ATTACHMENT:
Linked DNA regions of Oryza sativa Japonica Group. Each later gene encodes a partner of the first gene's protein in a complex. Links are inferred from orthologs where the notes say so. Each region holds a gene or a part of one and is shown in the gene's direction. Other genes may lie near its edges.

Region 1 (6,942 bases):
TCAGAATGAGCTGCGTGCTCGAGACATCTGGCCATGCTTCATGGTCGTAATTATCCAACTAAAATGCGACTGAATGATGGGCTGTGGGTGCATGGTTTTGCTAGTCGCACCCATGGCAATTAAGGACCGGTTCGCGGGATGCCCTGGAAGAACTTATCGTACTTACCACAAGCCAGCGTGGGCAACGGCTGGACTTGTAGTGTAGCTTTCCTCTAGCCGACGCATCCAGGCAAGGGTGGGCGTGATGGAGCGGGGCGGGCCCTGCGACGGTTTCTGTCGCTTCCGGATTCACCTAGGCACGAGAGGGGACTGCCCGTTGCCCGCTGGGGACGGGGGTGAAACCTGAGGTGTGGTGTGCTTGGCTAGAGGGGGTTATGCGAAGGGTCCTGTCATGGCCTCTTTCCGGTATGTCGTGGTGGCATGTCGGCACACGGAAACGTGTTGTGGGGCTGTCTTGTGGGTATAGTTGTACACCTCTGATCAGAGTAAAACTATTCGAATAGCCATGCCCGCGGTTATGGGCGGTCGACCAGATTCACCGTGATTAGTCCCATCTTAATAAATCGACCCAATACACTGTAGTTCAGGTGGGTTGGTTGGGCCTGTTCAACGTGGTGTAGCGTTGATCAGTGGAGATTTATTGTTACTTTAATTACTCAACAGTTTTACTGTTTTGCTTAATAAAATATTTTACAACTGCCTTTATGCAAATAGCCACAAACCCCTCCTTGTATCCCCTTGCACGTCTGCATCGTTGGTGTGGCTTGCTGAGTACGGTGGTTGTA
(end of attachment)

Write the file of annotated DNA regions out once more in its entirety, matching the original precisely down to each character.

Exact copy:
Linked DNA regions of Oryza sativa Japonica Group. Each later gene encodes a partner of the first gene's protein in a complex. Links are inferred from orthologs where the notes say so. Each region holds a gene or a part of one and is shown in the gene's direction. Other genes may lie near its edges.

Region 1 (6,942 bases):
TCAGAATGAGCTGCGTGCTCGAGACATCTGGCCATGCTTCATGGTCGTAATTATCCAACTAAAATGCGACTGAATGATGGGCTGTGGGTGCATGGTTTTGCTAGTCGCACCCATGGCAATTAAGGACCGGTTCGCGGGATGCCCTGGAAGAACTTATCGTACTTACCACAAGCCAGCGTGGGCAACGGCTGGACTTGTAGTGTAGCTTTCCTCTAGCCGACGCATCCAGGCAAGGGTGGGCGTGATGGAGCGGGGCGGGCCCTGCGACGGTTTCTGTCGCTTCCGGATTCACCTAGGCACGAGAGGGGACTGCCCGTTGCCCGCTGGGGACGGGGGTGAAACCTGAGGTGTGGTGTGCTTGGCTAGAGGGGGTTATGCGAAGGGTCCTGTCATGGCCTCTTTCCGGTATGTCGTGGTGGCATGTCGGCACACGGAAACGTGTTGTGGGGCTGTCTTGTGGGTATAGTTGTACACCTCTGATCAGAGTAAAACTATTCGAATAGCCATGCCCGCGGTTATGGGCGGTCGACCAGATTCACCGTGATTAGTCCCATCTTAATAAATCGACCCAATACACTGTAGTTCAGGTGGGTTGGTTGGGCCTGTTCAACGTGGTGTAGCGTTGATCAGTGGAGATTTATTGTTACTTTAATTACTCAACAGTTTTACTGTTTTGCTTAATAAAATATTTTACAACTGCCTTTATGCAAATAGCCACAAACCCCTCCTTGTATCCCCTTGCACGTCTGCATCGTTGGTGTGGCTTGCTGAGTACGGTGGTTGTA